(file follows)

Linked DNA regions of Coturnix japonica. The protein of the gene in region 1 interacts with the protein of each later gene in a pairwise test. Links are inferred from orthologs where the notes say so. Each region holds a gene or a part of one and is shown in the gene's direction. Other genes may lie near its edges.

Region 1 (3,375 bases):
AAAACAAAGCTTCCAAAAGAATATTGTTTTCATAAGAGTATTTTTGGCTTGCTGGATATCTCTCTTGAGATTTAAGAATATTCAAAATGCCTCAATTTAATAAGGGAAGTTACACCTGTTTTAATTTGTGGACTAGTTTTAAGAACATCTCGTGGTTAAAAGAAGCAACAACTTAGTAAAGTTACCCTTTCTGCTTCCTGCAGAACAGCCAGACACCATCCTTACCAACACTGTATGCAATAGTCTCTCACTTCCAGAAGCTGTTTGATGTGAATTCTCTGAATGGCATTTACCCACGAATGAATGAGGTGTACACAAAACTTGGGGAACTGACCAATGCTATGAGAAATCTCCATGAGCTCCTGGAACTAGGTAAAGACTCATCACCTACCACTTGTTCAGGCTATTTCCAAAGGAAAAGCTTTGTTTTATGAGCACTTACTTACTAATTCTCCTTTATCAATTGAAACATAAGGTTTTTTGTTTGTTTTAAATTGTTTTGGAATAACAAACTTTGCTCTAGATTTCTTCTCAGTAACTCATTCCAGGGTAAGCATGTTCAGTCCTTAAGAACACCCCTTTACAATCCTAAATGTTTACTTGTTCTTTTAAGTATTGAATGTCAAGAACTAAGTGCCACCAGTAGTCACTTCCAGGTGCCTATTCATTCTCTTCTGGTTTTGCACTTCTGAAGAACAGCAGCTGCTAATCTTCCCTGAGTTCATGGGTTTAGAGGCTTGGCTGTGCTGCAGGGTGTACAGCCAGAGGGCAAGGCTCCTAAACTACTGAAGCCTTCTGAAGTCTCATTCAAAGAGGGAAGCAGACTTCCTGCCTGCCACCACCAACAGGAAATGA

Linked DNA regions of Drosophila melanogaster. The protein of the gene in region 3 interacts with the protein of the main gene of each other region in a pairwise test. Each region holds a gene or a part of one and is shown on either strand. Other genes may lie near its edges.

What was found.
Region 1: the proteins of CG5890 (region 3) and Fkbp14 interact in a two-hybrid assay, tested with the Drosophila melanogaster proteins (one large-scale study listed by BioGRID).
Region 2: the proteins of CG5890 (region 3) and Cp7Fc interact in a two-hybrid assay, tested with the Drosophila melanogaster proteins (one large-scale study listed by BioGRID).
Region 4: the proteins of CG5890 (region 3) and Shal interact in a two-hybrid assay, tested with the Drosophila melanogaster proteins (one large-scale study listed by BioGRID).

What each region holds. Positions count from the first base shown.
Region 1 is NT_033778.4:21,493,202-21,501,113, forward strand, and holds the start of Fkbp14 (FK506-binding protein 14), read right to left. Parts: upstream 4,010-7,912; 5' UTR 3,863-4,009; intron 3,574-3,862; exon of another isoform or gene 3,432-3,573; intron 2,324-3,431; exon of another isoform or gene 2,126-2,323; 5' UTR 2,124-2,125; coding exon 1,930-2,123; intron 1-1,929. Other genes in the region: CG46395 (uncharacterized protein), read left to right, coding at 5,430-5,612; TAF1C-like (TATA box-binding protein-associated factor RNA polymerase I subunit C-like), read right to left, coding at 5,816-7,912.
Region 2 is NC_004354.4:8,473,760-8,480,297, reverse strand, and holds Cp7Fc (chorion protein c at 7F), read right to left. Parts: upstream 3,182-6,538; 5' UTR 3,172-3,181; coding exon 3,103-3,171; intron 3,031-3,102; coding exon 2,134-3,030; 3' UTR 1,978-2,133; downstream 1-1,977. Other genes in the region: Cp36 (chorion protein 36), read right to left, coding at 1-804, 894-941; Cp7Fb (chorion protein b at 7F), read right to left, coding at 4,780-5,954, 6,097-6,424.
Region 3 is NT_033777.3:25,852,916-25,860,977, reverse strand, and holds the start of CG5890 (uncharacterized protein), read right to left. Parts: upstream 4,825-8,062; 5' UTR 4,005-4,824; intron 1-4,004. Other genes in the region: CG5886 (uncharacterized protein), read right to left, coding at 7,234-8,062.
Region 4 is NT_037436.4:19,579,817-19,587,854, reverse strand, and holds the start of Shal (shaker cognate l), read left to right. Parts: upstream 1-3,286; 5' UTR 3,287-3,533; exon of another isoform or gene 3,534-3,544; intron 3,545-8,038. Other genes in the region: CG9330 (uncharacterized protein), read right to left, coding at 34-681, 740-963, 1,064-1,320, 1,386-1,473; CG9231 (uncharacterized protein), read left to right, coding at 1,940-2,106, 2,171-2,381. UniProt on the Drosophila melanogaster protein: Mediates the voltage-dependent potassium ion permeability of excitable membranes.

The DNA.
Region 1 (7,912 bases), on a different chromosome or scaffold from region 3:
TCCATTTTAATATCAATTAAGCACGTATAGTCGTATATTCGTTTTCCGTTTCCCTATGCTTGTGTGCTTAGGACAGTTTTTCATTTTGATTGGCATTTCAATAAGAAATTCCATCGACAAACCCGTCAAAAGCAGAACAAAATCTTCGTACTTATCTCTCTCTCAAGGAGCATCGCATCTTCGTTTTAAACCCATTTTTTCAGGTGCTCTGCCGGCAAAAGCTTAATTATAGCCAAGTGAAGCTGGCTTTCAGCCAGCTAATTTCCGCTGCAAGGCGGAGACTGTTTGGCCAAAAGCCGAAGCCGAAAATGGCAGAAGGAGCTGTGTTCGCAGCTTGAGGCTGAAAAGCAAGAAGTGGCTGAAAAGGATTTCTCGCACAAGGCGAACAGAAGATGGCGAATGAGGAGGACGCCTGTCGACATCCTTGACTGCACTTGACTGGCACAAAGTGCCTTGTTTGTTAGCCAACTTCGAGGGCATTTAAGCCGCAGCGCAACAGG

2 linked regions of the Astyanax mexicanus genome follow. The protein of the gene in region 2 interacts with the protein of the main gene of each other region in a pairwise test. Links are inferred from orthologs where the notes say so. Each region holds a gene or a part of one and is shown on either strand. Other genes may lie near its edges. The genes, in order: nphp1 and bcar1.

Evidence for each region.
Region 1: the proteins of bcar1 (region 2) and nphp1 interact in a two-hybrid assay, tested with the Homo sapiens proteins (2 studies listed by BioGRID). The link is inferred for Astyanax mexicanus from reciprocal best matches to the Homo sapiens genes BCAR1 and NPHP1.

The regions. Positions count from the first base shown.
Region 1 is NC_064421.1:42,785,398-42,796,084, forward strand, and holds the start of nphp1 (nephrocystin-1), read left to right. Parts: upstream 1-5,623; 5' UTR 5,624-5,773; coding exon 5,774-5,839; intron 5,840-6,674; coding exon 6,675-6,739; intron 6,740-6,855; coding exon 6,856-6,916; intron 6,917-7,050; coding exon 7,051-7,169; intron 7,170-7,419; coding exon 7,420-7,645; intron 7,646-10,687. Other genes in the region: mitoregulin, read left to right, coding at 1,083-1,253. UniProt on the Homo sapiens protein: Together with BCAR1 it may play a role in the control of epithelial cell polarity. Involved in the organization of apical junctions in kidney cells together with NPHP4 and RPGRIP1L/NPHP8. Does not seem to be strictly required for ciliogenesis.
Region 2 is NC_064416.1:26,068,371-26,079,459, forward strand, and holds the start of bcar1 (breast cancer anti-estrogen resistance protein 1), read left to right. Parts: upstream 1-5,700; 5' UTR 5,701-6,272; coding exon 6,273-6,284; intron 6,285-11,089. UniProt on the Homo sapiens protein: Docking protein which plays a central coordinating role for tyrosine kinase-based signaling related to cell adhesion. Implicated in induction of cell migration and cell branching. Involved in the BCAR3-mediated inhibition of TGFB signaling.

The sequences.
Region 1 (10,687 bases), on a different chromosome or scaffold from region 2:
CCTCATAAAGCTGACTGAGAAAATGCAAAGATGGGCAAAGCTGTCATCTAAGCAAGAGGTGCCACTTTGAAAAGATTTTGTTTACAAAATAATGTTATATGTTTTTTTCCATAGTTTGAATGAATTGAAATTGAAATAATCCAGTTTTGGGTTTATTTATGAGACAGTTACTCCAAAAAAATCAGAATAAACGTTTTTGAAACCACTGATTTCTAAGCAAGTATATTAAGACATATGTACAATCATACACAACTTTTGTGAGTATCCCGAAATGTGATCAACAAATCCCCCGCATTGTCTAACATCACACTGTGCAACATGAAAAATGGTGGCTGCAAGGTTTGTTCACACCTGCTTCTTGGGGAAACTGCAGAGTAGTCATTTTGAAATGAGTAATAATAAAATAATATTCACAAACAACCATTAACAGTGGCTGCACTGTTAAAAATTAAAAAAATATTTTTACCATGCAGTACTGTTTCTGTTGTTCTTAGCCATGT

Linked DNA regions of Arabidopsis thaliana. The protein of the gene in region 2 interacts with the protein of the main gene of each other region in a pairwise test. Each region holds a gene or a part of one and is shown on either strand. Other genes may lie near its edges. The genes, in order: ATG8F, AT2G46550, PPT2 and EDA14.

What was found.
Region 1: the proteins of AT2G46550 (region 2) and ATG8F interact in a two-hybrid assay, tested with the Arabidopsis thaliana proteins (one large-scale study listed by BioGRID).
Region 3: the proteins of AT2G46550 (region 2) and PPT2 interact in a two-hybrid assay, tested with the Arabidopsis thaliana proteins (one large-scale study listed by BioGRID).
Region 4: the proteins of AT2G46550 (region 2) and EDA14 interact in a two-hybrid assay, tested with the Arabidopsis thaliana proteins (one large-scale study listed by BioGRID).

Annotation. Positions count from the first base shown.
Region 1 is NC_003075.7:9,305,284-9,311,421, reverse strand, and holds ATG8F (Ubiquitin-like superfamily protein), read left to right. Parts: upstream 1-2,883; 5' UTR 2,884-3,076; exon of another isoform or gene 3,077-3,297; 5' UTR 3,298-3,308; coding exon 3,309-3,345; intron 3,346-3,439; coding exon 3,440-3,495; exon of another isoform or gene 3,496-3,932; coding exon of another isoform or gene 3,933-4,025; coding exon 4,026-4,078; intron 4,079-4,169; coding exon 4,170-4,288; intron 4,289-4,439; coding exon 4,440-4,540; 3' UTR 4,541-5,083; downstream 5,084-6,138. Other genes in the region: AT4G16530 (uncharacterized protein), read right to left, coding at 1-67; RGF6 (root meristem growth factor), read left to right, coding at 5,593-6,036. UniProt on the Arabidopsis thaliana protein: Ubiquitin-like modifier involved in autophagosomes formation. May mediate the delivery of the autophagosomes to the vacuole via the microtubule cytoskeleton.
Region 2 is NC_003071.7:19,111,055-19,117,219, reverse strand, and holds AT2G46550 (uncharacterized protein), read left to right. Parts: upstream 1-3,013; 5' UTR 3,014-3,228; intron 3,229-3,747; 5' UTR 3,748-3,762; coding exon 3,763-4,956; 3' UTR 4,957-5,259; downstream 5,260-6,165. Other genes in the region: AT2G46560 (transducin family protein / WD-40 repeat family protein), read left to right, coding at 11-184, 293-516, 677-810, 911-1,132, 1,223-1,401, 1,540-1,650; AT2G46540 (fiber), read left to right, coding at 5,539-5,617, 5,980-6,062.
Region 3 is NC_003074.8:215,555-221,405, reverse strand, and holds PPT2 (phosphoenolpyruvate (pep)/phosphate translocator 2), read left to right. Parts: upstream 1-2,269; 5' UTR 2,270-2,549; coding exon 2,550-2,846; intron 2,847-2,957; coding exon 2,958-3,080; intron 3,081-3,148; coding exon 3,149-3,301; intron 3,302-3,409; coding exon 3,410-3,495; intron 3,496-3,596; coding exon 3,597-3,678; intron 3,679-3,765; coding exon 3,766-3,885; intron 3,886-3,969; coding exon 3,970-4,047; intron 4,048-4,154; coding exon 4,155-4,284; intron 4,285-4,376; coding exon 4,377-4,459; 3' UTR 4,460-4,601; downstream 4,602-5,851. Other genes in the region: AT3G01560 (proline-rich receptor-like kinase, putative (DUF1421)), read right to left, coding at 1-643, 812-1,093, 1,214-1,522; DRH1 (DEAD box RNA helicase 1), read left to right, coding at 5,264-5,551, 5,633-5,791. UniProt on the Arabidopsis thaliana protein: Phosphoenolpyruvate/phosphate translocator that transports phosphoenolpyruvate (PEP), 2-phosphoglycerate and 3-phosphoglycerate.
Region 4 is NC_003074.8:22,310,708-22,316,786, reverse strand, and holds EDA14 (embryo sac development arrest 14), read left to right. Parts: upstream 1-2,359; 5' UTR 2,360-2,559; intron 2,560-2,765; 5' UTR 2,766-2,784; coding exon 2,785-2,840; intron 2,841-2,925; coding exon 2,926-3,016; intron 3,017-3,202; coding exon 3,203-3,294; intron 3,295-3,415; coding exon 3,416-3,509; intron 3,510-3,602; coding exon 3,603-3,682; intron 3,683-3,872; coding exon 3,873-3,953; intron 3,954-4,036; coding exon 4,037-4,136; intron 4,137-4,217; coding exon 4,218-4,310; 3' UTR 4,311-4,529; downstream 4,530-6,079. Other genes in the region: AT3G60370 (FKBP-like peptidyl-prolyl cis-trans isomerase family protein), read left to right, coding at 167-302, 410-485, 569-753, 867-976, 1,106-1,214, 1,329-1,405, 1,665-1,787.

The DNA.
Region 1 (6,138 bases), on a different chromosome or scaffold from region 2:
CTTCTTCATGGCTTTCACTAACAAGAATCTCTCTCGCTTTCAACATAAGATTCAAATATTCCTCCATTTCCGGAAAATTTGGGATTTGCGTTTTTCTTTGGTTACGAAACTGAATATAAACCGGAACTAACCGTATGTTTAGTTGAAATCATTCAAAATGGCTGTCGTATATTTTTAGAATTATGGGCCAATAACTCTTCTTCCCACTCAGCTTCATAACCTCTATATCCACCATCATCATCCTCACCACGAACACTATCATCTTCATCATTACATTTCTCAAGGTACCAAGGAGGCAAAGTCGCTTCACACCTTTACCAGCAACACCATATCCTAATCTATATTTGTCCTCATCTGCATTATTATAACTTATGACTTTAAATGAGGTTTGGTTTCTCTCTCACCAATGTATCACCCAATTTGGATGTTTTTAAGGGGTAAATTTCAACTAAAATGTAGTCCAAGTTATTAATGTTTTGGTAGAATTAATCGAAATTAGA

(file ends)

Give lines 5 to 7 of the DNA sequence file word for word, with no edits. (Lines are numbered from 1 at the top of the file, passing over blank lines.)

What was found.
Region 1: the proteins of CG5890 (region 3) and Fkbp14 interact in a two-hybrid assay, tested with the Drosophila melanogaster proteins (one large-scale study listed by BioGRID).
Region 2: the proteins of CG5890 (region 3) and Cp7Fc interact in a two-hybrid assay, tested with the Drosophila melanogaster proteins (one large-scale study listed by BioGRID).